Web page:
By Doug Ferguson, AP Golf Writer

For thousands of fans crammed into every corner of East Lake, it looked as though Tiger Woods was closer than ever to capping off this remarkable comeback season by winning the final PGA Tour event.

Four straight one-putts on the back nine Sept. 21 in the Tour Championship — three for birdie, one for par — offset a double bogey and gave Woods a 2-under 68 and a share of the 36-hole lead for the first time in three years. Not since Doral in 2013 has he been atop the leaderboard after each of the first two rounds.

Tiger Woods tees off to the second hole during the second round of the Tour Championship golf tournament, Friday, Sept. 21, 2018, in Atlanta. (AP Photo/John Amis)

Woods sees it differently.

He’s the one coping with Bermuda rough deep enough to hide all but the top of a golf ball, with greens that are slick and firm and with a golf course that is the most demanding test players have seen this side of a major.

“We have a long way to go,” Woods said. “And this is not an easy golf course.”

For so much of the second round, even as he struggled to keep the ball in play, Woods was making it look that way.

He appeared to be building separation against the 30-man field with that four-hole stretch on the back nine that he capped off with a 25-foot birdie putt on the peninsula green at the par-3 15th. But then a tee shot into the rough led to a plugged lie in a bunker and a shot he had to play away from the 16th green, leading to double bogey. A two-putt birdie on the final hole gave him a share of the lead with Justin Rose.

They were at 7-under 133.

Rose, in his debut at No. 1 in the world, played in front of Woods and could hear all about it with an enormous gallery. He birdied three of his last six holes to offset a bogey for a 67.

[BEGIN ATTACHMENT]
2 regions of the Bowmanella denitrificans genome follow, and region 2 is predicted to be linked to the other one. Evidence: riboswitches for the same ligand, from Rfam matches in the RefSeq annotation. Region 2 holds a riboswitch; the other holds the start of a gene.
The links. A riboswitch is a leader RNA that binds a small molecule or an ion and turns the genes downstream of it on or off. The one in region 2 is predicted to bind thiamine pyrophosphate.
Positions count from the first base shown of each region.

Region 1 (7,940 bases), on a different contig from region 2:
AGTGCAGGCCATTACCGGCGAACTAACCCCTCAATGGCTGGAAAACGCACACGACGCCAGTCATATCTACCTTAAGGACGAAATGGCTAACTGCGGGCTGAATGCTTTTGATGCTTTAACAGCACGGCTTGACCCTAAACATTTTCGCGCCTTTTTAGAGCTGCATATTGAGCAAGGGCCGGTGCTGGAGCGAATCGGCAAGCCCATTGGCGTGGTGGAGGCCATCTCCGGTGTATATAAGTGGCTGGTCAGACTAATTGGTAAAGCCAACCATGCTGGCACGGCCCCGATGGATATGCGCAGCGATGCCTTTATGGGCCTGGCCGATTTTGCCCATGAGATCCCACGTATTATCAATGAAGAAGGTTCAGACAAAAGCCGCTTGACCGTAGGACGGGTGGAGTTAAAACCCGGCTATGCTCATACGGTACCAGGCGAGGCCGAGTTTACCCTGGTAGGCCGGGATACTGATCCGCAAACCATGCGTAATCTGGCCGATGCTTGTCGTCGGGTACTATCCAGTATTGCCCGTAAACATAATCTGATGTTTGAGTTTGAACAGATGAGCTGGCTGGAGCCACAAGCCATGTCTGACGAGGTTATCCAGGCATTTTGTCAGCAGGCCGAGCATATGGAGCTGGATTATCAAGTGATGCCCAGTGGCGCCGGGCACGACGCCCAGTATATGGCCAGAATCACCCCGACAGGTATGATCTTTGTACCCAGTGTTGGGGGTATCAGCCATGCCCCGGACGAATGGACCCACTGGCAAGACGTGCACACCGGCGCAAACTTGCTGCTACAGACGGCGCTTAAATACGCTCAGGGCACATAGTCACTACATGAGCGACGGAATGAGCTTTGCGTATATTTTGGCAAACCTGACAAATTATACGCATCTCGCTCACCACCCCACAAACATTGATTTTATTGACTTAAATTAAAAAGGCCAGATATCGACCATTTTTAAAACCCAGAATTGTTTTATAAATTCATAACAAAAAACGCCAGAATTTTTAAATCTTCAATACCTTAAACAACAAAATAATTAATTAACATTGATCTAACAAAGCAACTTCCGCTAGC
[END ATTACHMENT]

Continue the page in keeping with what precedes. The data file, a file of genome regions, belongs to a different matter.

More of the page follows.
“Playing with him versus playing in front of him today, I think it was just big crowds no matter what,” Rose said. “Obviously, people are excited about watching Tiger play again. … It’s exciting for people to get a look at him back at his best and it will be fun to be play with him.”

Woods last shared the 36-hole lead at the Wyndham Championship in 2015. He wound up in a tie for 10th, and then was gone from the PGA Tour for the next 17 months while he recovered from two back surgeries. One more back surgery followed that brief return in 2017, and it’s been a slow road back.

In the FedEx Cup finale, however, Woods is picking up momentum. He opened with a 62 at Aronimink two weeks ago on a rain-softened course and stayed within five shots of the lead the rest of the way until he tied for sixth.

Now his name has been atop the leaderboard for consecutive rounds, and it’s not an accident.

East Lake, with its shaggy Bermuda rough and dry, fast conditions, requires nothing short of precision. Woods wasn’t nearly as sharp as he was Thursday when he started with a 65, but he missed in the right spots. Despite hitting only two fairways through 11 holes, he wasn’t losing much ground.

“This course, the way it’s playing right now, you’ve got to be so patient,” Woods said. “It’s hard to make birdies, and on top of that, it’s hard to get the ball close. It’s very easy to make mistakes, make a few bogeys here and there. And look at most of the field. That’s basically what they’re doing.”